Viewers also were given a chance to name the birds. On Thursday, find out who won he "Name the Eagles Contest" and get the lastest update on the baby eagles.
Interviews with New York Parks Commissioner Adrian Benape, eagle handler Tom Nelson and BP Oil representative John Lessa will be broadcast.
Wildlife biologist Tom Cullen manages the project that put the four eagles in a nesting tower at the northern tip of Manhattan. While they're still being fed by hand at their man-made treehouse, the eagles are starting to spread their wings. In fact, the oldest male has flown the coop - last seen several miles up the Hudson River.
Says Cullen, "He's actually found a companion. We believe a sub-adult female is hanging out with him and hopefully she's going to teach him the ropes as far as survival along the river is concerned."
The oldest female was the first of the group to try fishing for herself. But at low tide, she wound up a bit stuck in the mud. Park Rangers had to administer a quick bath before returning her to the nest. Meanwhile, the younger female is being treated for an infection, and the youngest male recently landed dangerously close to a busy highway and also needed a rescue.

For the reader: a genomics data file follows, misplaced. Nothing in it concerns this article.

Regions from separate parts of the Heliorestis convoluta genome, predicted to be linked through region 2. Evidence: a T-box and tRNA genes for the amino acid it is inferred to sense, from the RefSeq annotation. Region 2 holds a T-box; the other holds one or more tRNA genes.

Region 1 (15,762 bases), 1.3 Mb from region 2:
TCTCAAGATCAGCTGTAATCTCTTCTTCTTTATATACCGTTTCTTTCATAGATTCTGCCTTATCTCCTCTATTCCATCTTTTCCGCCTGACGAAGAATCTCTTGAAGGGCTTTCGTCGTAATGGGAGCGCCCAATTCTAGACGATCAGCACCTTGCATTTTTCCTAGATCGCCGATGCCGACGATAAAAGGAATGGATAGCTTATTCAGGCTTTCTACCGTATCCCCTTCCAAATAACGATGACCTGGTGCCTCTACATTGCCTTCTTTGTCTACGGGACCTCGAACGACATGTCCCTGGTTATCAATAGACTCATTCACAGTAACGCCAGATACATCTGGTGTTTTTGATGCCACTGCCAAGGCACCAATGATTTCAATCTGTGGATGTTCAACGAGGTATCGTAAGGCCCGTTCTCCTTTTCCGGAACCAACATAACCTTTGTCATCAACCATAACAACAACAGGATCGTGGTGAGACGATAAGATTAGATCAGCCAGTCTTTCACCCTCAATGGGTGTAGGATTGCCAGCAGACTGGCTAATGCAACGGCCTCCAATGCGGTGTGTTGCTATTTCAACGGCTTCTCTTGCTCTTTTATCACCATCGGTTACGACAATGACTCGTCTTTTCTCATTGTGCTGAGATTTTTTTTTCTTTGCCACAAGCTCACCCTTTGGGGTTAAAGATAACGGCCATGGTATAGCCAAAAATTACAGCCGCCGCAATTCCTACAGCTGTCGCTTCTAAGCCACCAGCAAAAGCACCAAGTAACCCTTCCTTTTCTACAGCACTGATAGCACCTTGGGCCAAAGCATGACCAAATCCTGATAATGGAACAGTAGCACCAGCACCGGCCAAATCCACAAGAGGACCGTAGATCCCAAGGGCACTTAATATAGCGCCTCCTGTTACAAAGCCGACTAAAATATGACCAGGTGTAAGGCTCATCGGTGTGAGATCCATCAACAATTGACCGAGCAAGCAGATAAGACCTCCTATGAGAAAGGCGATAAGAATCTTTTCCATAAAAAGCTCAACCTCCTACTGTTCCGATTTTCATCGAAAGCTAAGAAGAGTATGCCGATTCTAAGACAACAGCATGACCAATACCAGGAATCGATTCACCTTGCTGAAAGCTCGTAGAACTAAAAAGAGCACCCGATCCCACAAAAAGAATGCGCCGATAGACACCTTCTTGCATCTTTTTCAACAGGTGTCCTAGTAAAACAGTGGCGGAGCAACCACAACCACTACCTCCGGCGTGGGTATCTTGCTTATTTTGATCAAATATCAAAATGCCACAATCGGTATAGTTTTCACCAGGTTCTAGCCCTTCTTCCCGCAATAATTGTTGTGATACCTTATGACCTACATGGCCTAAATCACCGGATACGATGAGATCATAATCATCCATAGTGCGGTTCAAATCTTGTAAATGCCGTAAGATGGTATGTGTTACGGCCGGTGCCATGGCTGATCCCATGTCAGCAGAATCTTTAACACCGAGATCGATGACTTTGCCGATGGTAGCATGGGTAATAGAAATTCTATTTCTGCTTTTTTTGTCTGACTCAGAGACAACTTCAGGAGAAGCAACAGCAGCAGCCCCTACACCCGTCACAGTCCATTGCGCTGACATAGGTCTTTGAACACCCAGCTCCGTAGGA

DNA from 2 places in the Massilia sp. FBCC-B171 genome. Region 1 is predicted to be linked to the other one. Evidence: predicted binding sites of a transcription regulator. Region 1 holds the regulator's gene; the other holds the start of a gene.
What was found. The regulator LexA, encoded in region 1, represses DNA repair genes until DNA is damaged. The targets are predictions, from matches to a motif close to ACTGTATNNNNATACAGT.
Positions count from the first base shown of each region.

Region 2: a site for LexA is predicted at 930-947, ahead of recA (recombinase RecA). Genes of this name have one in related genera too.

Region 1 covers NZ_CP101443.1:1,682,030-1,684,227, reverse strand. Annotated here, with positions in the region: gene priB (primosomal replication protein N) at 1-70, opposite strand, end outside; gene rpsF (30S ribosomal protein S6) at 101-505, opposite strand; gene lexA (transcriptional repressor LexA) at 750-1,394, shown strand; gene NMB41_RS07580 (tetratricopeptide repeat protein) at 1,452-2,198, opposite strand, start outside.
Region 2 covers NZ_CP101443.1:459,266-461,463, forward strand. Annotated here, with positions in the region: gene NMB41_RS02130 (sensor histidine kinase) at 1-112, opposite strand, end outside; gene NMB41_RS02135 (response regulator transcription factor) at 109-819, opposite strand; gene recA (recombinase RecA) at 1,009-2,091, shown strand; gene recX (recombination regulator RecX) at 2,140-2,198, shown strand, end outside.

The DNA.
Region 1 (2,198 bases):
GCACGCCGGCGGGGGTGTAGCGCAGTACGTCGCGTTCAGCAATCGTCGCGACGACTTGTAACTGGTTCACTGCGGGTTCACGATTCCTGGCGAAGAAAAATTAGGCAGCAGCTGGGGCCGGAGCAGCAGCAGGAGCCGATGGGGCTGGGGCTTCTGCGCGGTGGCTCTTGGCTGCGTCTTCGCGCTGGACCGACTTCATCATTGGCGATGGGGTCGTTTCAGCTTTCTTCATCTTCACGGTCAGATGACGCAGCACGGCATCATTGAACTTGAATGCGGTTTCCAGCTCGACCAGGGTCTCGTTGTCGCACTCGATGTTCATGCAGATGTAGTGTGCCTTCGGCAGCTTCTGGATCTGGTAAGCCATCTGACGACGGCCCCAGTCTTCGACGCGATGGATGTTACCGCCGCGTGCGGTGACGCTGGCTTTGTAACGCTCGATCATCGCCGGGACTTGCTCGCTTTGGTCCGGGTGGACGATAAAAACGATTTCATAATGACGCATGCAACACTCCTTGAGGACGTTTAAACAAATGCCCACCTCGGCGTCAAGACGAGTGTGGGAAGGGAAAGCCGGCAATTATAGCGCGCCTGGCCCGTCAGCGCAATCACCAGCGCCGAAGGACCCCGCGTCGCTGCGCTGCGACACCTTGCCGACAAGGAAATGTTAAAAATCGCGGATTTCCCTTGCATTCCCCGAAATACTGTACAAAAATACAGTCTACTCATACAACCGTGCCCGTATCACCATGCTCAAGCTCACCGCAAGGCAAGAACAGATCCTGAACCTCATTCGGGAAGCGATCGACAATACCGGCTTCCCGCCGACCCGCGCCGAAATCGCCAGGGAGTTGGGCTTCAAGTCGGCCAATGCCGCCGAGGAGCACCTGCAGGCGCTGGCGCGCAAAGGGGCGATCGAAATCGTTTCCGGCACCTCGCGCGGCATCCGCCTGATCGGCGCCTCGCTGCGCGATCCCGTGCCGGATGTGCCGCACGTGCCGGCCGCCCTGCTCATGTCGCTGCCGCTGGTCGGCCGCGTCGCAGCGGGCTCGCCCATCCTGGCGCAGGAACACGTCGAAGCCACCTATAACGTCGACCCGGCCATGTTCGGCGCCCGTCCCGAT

"Adolescent behavior," Cullen observes. "Basically, they don't know what to do with themselves, so they decide to investigate everything, including traffic."
It's all part of growing up in the big city.
"I feel as though we've given these birds a much better opportunity than they would receive, in fact, in the middle of the Adirondacks," Cullen explains. "Being released out of a box here in Manhattan makes these birds far more capable of dealing with the intrusions they'll encounter later in life… It's tough no matter where you are, and birds need to be adapted to all aspects of their environment."
The four young eaglets were pulled from overcrowded nests in Wisconsin and, when they arrived in New York, were carefully placed in a plywood tower atop Inwood Park, on the northern tip of Manhattan. There, they are fed and watched as they grow.
Radio collars help track the birds, and they are monitored around the clock by Rangers. So far, the fledglings seem totally unfazed to be within half a mile of a very gritty and densely populated landscape.
Sara Hobel, director of the Urban Park Rangers, watches nervously as the young birds spread their wings. These eagles hold special meaning for the Rangers, who were heavily involved in World Trade Center recovery efforts.
"You can't deny the symbolism of the bald eagle in this particular year," Hobel says. "You know, it's a magical thing; it's one of the reasons we have symbols. When I see those symbols up there, it's pride, it's a sense of personal accomplishment and also a sense of accomplishment for the group that worked so hard on this."